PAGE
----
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Ammonite Paperback – April 30, 2002
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Los Angeles Times Book Review
Ammonite's story is gripping, many-layered, ever-changing. Griffith has a fine way with character and sure talent. Many passages are beautifully written; most seem to do double duty, shimmering with the many levels and complex meanings of this remarkable first novel.
Washington Post Book World
Uncompromisingly packed with nondogmatic feminist and queer ideologies... Griffith reveal[s] herself to be fluent in presenting realistic science and its implications, capable of cinematic clarity in her prose, insightful with emotions and character.
New York Times Book Review
Pays homage to Ursula K. Le Guin'sLeft Hand of Darkness without inviting invidious comparisons.
Ammonite represents a major, no, make that a revolutionary change...a remarkable departure from the commonplace.
Nicola Griffith's first novel, Ammonite, flies all the banners of traditional sf [but] beneath the banners, it is armed to the teeth against convention.
A serious assault on conventions so enormous that it is very much more dangerous, sometimes, than writing about lesbianism.
The New York Review of Science Fiction Probably the best debut novel of the year--an accomplished, moving, intelligent, and graceful examination of gender roles, and a helluva good read.
Ammonite, by Nicola Griffith, is the first novel of a major talent.
From the Inside Flap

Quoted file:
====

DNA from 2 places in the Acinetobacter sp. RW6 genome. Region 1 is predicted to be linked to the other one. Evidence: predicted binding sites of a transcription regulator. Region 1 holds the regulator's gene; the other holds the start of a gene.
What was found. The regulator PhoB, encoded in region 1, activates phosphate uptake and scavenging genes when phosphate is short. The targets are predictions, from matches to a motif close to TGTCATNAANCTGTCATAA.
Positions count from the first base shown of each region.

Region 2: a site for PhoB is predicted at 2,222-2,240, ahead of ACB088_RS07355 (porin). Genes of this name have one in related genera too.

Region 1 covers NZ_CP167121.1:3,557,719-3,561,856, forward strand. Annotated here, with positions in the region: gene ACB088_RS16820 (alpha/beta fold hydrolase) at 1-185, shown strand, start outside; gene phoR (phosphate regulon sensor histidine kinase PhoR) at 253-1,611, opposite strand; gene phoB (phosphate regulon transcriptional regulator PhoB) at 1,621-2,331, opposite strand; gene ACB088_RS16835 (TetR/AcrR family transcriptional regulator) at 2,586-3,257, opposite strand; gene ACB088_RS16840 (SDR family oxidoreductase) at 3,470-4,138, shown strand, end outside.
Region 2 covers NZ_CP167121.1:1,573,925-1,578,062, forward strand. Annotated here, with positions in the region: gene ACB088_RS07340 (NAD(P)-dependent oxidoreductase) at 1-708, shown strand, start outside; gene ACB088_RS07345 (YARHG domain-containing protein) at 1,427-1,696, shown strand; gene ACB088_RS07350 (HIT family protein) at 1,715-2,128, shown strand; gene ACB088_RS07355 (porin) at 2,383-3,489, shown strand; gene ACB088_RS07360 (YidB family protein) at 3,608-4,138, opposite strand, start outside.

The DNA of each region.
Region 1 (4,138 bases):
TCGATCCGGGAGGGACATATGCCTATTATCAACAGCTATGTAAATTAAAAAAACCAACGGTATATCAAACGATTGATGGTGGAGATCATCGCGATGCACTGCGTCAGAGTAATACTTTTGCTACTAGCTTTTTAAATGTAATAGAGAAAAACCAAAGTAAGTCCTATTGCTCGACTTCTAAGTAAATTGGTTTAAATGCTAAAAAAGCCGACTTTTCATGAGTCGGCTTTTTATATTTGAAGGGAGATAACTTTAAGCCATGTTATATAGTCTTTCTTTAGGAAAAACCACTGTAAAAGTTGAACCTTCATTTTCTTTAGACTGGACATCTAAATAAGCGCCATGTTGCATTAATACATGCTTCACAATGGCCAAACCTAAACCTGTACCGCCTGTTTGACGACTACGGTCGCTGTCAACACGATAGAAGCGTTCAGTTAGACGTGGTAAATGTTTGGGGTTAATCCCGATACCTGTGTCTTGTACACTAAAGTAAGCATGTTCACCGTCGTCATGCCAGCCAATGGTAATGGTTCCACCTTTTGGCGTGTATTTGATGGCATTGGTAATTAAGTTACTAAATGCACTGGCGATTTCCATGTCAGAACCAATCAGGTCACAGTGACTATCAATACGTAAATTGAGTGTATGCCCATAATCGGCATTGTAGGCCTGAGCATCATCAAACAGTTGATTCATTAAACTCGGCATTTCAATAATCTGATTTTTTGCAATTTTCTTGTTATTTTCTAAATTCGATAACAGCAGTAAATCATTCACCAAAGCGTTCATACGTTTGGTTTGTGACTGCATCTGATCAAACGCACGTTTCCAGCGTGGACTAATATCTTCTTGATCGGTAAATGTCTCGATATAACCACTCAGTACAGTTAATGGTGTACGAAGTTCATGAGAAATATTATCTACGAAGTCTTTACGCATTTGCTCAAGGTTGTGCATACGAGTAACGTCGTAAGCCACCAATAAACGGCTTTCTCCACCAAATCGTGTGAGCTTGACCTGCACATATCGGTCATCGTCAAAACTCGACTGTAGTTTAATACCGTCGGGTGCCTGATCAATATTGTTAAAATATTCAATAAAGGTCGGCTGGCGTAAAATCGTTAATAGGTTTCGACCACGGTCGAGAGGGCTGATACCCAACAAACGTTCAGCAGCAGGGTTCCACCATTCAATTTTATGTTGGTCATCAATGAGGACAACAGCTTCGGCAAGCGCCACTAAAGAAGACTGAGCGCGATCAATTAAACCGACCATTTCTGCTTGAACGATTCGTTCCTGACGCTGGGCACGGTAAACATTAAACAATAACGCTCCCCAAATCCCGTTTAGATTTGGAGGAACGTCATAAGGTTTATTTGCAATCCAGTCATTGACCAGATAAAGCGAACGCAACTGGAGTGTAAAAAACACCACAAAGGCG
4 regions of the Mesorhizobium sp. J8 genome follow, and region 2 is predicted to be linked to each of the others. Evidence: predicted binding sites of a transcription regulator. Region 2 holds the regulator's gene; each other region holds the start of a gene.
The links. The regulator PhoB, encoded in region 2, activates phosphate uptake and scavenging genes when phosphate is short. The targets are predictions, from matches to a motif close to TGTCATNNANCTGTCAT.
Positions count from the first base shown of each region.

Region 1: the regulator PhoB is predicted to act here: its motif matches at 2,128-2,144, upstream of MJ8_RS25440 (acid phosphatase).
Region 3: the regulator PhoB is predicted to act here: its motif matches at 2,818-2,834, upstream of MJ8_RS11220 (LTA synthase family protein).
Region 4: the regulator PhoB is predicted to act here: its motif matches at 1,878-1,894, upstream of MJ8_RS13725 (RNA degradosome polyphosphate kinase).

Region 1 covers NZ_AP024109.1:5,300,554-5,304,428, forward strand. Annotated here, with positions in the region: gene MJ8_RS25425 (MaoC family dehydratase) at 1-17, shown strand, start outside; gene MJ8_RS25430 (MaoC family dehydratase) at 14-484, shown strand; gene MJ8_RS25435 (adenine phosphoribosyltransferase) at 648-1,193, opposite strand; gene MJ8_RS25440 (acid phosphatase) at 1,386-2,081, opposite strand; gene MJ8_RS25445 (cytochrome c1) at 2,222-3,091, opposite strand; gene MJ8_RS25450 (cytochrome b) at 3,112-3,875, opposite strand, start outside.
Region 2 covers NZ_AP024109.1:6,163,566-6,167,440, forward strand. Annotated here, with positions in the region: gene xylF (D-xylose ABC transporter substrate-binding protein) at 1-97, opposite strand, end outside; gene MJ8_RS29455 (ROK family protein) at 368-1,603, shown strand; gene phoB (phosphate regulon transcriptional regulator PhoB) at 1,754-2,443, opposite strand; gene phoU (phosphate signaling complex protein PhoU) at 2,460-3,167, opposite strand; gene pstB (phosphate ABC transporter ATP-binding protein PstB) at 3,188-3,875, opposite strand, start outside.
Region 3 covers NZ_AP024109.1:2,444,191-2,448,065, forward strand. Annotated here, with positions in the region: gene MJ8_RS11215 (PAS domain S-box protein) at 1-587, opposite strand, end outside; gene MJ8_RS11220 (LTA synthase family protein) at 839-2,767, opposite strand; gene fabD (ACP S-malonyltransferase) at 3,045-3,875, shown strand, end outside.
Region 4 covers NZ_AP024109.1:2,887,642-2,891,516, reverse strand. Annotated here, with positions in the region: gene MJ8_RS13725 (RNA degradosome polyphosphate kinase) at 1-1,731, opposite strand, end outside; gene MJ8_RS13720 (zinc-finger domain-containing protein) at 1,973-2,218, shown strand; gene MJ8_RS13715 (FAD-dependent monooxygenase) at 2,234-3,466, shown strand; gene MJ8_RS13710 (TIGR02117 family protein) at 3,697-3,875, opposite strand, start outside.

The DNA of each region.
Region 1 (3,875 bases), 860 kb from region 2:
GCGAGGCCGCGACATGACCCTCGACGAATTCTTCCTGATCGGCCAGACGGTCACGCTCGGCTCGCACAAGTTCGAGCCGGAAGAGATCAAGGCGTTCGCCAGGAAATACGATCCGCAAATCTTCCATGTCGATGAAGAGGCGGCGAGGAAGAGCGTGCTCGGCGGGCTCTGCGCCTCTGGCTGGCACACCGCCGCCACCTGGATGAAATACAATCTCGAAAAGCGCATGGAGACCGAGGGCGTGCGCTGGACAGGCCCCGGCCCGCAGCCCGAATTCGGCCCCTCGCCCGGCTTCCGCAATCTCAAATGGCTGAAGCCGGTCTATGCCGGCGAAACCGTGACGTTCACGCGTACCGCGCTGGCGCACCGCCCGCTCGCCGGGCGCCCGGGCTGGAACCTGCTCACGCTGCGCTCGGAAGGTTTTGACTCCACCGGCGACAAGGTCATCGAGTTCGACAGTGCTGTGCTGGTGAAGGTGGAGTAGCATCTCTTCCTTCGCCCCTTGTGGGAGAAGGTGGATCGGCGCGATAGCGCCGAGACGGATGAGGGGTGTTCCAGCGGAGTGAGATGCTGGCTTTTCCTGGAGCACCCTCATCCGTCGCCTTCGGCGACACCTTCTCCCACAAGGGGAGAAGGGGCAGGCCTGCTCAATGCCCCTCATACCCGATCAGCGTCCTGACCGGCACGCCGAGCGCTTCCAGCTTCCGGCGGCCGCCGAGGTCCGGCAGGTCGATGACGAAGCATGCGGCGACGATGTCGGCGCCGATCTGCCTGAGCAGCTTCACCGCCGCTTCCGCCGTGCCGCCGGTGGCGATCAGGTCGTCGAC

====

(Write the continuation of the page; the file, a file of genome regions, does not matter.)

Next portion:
e. These are the only options available on the planet Jeep. Centuries earlier, a deadly virus shattered the original colony, killing the men and forever altering the few surviving women. Now, generations after the colony has lost touch with the rest of humanity, a company arrives to exploit Jeepand its forces find themselves fighting for their lives. Terrified of spreading the virus, the company abandons its employees, leaving them afraid and isolated from the natives. In the face of this crisis, anthropologist Marghe Taishan arrives to test a new vaccine. As she risks death to uncover the womens biological secret, she finds that she, too, is changingand realizes that not only has she found a home on Jeep, but that she alone carries the seeds of its destruction. . . .
Ammonite is an unforgettable novel that questions the very meanings of gender and humanity. As readers share in Marghes journey through an alien world, they too embark on a parallel j
Top customer reviews
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The only weakness is that the climax and resolution were far too quick and easy. Greater final conflict and more direct confrontation would have been more satisfying. As it was, it felt like the author just got tired of the story and was ready to move onto the next thing.
Planet Jeep has a virus which kills all men and a significant percentage of the women as well.
So the planet is a women-only society, both the Terran Company and the natives.
I liked Marghe herself, the change she undergoes, and the trials she endures. I also liked the world building, which was very convincing. I didn't like most of the secondary characters, which were too shallow to be real, mainly the commander of the mirrors which was cardboard thick. I also thought the author used vocabulary out of a thesaurus (which is ok, as long as it doesnt feel like showoff, which it did).
All in all - I enjoyed the book, it was a good read.
Griffith's Ammonite fills in that deficiency brilliantly. A planet of all women, none perfect, very few stereotypes. Some are kind, some are vicious. Written (much like LeGuin's works) from the perspective of an outsider that finds her own way in a society that is at first incomprehensible to her.
There are perhaps a few cliches in the relationships that Marghe forms with the both the "real" natives and the "alien" women who have been there a few years, but these are cliches that actually work in a poetic manner.
A fantastic read,somewhere between LeGuin's work and Margaret Atwood's.